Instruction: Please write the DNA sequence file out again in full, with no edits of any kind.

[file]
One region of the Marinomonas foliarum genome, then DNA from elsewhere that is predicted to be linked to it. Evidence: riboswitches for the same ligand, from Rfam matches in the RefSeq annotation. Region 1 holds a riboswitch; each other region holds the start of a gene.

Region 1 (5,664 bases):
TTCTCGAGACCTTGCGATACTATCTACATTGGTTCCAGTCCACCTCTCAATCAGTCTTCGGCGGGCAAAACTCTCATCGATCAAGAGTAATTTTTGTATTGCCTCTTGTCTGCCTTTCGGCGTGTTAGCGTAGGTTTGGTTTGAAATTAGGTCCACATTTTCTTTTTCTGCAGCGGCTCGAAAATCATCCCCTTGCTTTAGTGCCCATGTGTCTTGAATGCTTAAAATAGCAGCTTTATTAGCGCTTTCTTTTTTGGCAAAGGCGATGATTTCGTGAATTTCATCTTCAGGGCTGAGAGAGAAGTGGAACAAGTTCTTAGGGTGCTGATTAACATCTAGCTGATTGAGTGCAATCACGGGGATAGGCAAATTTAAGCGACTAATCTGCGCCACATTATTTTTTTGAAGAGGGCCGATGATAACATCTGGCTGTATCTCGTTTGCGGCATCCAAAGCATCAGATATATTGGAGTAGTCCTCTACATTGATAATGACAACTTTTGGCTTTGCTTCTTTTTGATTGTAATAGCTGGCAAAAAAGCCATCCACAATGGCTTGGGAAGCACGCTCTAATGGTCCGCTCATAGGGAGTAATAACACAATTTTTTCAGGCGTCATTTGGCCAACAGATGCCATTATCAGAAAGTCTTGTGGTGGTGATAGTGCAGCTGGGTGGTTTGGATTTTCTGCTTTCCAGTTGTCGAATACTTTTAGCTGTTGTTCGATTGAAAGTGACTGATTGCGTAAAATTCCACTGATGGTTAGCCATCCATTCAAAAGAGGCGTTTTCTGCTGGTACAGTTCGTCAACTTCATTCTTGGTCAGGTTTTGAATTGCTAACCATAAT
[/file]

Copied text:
One region of the Marinomonas foliarum genome, then DNA from elsewhere that is predicted to be linked to it. Evidence: riboswitches for the same ligand, from Rfam matches in the RefSeq annotation. Region 1 holds a riboswitch; each other region holds the start of a gene.

Region 1 (5,664 bases):
TTCTCGAGACCTTGCGATACTATCTACATTGGTTCCAGTCCACCTCTCAATCAGTCTTCGGCGGGCAAAACTCTCATCGATCAAGAGTAATTTTTGTATTGCCTCTTGTCTGCCTTTCGGCGTGTTAGCGTAGGTTTGGTTTGAAATTAGGTCCACATTTTCTTTTTCTGCAGCGGCTCGAAAATCATCCCCTTGCTTTAGTGCCCATGTGTCTTGAATGCTTAAAATAGCAGCTTTATTAGCGCTTTCTTTTTTGGCAAAGGCGATGATTTCGTGAATTTCATCTTCAGGGCTGAGAGAGAAGTGGAACAAGTTCTTAGGGTGCTGATTAACATCTAGCTGATTGAGTGCAATCACGGGGATAGGCAAATTTAAGCGACTAATCTGCGCCACATTATTTTTTTGAAGAGGGCCGATGATAACATCTGGCTGTATCTCGTTTGCGGCATCCAAAGCATCAGATATATTGGAGTAGTCCTCTACATTGATAATGACAACTTTTGGCTTTGCTTCTTTTTGATTGTAATAGCTGGCAAAAAAGCCATCCACAATGGCTTGGGAAGCACGCTCTAATGGTCCGCTCATAGGGAGTAATAACACAATTTTTTCAGGCGTCATTTGGCCAACAGATGCCATTATCAGAAAGTCTTGTGGTGGTGATAGTGCAGCTGGGTGGTTTGGATTTTCTGCTTTCCAGTTGTCGAATACTTTTAGCTGTTGTTCGATTGAAAGTGACTGATTGCGTAAAATTCCACTGATGGTTAGCCATCCATTCAAAAGAGGCGTTTTCTGCTGGTACAGTTCGTCAACTTCATTCTTGGTCAGGTTTTGAATTGCTAACCATAAT